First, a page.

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Crypto shake-out shows boredom is back

When Coinbase first listed on public exchanges last year, it was quite the moment for the crypto exchange itself and for the digital asset industry in general – the moment when crypto was allowed behind the velvet rope and into the Wall Street establishment.

It doesn’t matter that the company’s own regulatory documents said it was dependent on a small number of customers, or that it said employees “generally don’t follow the same customs and compliance rules that companies in financial services”. It was effectively a case of “shut up and take my money.” The listing provided Coinbase with a market capitalization of $65 billion, at the time on par with the value of Intercontinental Exchange, the owner of the New York Stock Exchange itself.

The stock has been a misfire from the start. Investors who entered on day one were already down 25% at the start of this year. But after a truly dismal week marked by lackluster first-quarter results and a disclosure error that forced chief executive Brian Armstrong to apologize and denying that the company was on the verge of bankruptcy, the shares are now down 80% from their opening price in their debut.

The “shut up and take my money” approach is dead, killed by the US Federal Reserve’s decision to withdraw the punch bowl and drive up interest rates. The new, more demanding mantra is “a cool story, mate. Prove it. It’s a recurring theme in financial markets. Stories without substance don’t sell anymore.

This is perhaps most clearly illustrated in the crypto asset market on which Coinbase depends. Bitcoin, ethereum, and a small handful of other coins are attracting attention in this space, along with joke coins that tend to be named after Elon Musk’s pets. (Not really.)

For years, the larger of these tokens have attracted buyers, usually retail investors, but also the odd libertarian billionaire and certain hedge funds and pools of private wealth.

The stories supporting these purchases have been varied. Some true believers say crypto is a new global currency. Give it time, they say. Well, it’s had time now, over a decade in fact, and I still can’t use it to buy a white Americano, or any everyday item for that matter. Others have claimed that bitcoin’s strict limit on the number of coins in circulation makes it a hedge against inflation. Well, again, inflation is hitting 40-year highs in the US, and the price of crypto has fallen again. It is a purely speculative asset, and so much the better, as long as speculation is in fashion. This is no longer the case.

However, perhaps the biggest storytellers in crypto are the operators of so-called stablecoins, which are supposedly pegged one-to-one to the dollar. Typically, this is done by amassing reserves to match the value of the tokens in circulation. But details on the composition of these reserves have been lacking, especially from Tether, the biggest player in this space. We asked tether this week for details on how it handles what it says is tens of billions of dollars in US government bonds. He declined to give further details, saying the information is his “secret sauce”. Tether’s $1 peg has already been hit hard in recent days. This kind of hand signal is unlikely to convince skeptics.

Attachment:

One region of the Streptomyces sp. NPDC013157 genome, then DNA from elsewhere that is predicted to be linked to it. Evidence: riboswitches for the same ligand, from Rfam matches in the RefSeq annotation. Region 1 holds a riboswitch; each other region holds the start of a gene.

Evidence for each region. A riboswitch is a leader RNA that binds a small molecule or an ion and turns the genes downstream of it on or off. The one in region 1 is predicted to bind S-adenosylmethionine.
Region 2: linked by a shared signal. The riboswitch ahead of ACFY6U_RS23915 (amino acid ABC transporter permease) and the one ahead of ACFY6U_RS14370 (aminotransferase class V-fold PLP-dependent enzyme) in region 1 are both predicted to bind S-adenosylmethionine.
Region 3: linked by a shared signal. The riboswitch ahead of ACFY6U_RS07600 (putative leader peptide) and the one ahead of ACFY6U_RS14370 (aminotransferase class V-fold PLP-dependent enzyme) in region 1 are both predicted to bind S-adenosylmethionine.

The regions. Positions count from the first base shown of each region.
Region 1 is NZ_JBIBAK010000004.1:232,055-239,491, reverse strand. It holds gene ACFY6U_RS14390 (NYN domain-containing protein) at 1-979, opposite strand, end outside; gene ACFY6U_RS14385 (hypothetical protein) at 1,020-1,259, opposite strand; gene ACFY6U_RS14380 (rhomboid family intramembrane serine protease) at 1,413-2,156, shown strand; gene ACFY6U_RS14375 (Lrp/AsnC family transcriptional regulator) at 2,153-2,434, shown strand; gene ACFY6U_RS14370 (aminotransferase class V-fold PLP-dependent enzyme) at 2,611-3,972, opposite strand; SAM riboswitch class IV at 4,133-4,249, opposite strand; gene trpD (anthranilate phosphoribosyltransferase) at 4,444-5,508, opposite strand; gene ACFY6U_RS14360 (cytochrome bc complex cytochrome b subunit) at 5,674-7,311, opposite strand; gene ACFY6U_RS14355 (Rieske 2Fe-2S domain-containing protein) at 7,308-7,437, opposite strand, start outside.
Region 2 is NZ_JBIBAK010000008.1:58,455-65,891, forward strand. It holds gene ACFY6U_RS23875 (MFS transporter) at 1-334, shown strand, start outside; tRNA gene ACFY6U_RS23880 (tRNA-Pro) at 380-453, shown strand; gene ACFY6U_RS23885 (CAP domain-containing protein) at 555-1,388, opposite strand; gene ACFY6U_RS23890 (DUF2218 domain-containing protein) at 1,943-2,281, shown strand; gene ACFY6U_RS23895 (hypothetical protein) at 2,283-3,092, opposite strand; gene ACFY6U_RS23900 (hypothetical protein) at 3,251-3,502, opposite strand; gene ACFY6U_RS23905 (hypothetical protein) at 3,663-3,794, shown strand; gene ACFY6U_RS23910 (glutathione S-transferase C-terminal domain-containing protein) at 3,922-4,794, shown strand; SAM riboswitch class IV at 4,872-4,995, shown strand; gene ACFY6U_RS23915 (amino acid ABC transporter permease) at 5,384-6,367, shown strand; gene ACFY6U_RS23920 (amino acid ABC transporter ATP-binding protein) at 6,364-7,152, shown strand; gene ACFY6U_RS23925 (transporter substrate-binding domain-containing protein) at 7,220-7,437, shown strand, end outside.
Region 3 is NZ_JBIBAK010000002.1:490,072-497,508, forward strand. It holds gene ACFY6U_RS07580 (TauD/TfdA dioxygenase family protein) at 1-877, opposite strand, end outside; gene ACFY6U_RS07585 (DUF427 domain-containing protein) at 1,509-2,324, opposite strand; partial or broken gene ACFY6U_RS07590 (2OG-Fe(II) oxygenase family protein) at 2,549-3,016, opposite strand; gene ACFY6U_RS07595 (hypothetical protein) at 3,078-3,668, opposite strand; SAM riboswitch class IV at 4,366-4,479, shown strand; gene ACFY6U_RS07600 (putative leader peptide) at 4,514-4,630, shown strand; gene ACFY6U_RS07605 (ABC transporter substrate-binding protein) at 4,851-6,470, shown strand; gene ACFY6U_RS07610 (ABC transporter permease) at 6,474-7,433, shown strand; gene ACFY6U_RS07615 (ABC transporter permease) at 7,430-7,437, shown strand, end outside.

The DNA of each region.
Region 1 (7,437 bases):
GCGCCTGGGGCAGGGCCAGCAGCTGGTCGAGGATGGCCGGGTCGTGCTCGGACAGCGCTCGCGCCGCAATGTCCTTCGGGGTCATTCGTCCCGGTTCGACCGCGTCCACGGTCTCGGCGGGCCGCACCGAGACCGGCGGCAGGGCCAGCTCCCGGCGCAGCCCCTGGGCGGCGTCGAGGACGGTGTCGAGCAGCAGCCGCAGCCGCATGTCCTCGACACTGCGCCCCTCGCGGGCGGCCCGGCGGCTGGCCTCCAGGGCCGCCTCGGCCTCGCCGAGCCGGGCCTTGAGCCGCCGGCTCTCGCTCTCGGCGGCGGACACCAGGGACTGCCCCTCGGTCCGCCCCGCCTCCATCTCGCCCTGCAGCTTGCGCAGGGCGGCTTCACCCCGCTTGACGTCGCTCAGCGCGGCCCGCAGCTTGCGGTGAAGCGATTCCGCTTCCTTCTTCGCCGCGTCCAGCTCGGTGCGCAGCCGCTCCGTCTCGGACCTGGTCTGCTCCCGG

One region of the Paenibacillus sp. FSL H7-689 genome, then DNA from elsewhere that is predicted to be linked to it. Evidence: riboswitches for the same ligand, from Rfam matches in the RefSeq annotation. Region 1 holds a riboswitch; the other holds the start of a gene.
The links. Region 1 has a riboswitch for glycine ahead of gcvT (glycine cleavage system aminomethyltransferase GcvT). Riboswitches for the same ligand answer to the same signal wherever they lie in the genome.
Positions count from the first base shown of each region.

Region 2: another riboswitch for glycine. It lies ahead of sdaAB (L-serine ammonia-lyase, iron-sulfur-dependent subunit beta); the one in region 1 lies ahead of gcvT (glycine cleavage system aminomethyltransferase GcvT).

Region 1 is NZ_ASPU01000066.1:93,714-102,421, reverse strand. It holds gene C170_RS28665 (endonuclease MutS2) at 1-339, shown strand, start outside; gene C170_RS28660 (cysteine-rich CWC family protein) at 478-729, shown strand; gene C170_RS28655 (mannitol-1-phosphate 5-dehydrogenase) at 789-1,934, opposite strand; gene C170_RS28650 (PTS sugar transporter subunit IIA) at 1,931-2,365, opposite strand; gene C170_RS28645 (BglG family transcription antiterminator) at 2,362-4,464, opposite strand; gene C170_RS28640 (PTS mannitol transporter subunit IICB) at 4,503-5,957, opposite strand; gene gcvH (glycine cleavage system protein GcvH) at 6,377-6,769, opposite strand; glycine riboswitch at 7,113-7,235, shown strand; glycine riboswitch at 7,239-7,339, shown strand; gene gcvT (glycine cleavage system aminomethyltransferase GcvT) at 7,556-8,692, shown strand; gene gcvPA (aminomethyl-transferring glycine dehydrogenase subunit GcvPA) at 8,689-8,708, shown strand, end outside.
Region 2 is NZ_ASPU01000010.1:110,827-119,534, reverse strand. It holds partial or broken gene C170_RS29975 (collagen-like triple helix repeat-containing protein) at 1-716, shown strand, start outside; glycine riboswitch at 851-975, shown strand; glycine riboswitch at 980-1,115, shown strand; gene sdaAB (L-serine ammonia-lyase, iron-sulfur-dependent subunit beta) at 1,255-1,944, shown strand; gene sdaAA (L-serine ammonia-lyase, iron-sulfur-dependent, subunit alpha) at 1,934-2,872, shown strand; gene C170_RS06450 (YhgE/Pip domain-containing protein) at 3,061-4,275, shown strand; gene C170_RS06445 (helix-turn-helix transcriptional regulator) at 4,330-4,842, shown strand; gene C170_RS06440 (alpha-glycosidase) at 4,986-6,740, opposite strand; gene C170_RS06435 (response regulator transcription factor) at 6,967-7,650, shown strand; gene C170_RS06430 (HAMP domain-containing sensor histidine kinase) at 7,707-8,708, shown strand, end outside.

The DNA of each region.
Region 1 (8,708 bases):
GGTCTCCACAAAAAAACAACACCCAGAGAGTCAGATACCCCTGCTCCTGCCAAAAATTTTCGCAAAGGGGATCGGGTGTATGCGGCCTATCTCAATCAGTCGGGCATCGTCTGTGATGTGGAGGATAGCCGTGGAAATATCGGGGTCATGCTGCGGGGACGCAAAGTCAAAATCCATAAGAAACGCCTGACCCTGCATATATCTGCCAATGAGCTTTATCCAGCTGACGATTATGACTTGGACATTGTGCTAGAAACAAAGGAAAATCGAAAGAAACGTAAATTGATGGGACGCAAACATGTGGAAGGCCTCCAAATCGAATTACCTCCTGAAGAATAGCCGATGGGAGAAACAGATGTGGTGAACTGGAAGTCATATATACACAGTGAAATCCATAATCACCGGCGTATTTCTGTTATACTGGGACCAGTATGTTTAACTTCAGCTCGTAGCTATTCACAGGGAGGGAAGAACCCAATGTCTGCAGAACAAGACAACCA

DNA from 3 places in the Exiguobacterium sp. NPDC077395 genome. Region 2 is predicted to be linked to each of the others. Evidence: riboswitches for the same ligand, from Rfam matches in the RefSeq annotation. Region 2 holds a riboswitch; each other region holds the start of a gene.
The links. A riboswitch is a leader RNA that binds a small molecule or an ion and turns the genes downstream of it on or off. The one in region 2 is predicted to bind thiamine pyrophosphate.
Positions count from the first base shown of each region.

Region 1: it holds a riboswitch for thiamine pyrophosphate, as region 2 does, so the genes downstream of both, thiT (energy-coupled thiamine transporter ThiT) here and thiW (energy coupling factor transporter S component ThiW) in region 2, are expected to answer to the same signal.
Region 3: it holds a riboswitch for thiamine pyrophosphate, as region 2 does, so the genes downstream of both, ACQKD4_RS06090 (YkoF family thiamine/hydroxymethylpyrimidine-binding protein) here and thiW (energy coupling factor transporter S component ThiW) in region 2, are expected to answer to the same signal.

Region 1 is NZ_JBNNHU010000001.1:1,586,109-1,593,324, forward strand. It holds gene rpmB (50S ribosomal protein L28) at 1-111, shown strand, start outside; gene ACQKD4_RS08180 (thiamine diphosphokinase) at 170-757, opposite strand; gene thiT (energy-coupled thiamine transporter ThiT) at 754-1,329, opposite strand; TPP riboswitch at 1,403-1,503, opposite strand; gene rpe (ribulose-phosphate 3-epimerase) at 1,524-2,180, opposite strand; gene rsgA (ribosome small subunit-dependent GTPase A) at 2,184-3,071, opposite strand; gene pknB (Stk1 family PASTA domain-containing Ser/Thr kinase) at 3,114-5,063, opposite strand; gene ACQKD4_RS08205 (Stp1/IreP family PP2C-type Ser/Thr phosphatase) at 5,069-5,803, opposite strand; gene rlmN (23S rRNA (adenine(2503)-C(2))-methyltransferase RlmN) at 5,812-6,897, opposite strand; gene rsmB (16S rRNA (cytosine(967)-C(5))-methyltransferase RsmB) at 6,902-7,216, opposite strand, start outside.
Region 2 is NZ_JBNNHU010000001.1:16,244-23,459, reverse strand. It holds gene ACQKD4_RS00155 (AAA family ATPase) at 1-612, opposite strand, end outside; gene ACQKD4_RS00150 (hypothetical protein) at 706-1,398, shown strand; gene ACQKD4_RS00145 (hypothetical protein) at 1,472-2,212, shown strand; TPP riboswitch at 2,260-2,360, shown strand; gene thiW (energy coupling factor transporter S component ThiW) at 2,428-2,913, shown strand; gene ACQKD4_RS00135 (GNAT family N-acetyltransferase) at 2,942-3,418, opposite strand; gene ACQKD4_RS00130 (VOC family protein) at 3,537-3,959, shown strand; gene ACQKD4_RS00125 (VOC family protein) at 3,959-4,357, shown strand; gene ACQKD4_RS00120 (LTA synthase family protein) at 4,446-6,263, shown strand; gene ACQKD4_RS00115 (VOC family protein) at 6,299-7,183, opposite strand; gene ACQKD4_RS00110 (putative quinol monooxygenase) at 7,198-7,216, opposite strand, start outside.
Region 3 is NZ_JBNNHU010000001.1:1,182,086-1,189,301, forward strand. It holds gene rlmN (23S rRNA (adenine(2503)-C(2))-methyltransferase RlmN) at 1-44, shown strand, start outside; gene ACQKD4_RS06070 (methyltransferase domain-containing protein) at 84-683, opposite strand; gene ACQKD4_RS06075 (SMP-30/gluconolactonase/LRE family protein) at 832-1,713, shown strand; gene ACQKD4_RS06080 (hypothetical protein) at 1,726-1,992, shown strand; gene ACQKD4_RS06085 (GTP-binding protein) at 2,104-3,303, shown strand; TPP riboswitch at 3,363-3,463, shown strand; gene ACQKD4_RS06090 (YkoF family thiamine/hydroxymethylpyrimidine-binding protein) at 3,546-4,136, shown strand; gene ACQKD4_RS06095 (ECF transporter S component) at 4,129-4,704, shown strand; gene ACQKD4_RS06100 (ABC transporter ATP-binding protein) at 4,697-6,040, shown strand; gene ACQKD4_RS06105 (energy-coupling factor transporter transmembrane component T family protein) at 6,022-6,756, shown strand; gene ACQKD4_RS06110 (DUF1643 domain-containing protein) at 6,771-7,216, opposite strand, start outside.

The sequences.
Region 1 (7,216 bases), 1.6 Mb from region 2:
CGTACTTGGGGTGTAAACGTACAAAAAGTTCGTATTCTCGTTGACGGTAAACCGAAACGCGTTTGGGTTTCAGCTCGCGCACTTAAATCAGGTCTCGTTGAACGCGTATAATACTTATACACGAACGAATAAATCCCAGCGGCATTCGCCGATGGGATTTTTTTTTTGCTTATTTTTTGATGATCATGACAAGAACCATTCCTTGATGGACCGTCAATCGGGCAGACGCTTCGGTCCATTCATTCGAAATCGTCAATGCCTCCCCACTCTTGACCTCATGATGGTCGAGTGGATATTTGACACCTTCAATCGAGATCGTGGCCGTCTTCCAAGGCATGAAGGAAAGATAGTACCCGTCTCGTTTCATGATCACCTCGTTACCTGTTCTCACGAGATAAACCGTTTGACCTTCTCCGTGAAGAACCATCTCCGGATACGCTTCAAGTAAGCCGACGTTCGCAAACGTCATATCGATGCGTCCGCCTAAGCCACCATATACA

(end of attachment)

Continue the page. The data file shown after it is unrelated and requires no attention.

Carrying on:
But the new, more cynical and more compelling tone in the markets is not limited to the Wild West of crypto. Shares in the trending futuristic technology sector were also particularly hard hit. “It seems like disruptive stocks that burn money are dragging the market down,” said Charles Cara of Absolute Strategy Research.

The new mood among investors means companies face greater urgency to move from big disruption projects to old-fashioned cash generation.

“Stocks that don’t manage this have zero value, while those that do will have lower growth (albeit more earnings), which argues for lower valuations,” he said. “Either way, this does not indicate a long-term rebound in these high-valued stocks.”

The game has simply changed, driven by rising US government bond yields – the flip side of falling prices as inflation remains sticky and central banks raise benchmark interest rates.

“With higher rates, investors are less inclined to finance companies with negative cash flows,” said David Older, head of equities at Carmignac. The yield on 10-year US government bonds, which has risen from 1.5% at the end of last year to 2.9% now, is the key metric he’s watching here, he says.

“How much of the multiple expansion was sustainable and worthwhile, and how much was due to low interest rates and people staying home to trade stocks? There is a lot of pain in the market, he added.

Promising foreclosure-era stocks, especially those of companies that failed to notice they were riding a short-term wave, no longer work. Instead, Older is looking for opportunities in industries like cybersecurity and software — companies that can point to real, steady cash flow.

That can be less exciting than jumping into a disruptive stock early or picking the next Amazon. But there are reasons why oil major Saudi Aramco eclipse Apple as the world’s most valuable company this week. While high energy prices drive its stock price, the boring one also sells.

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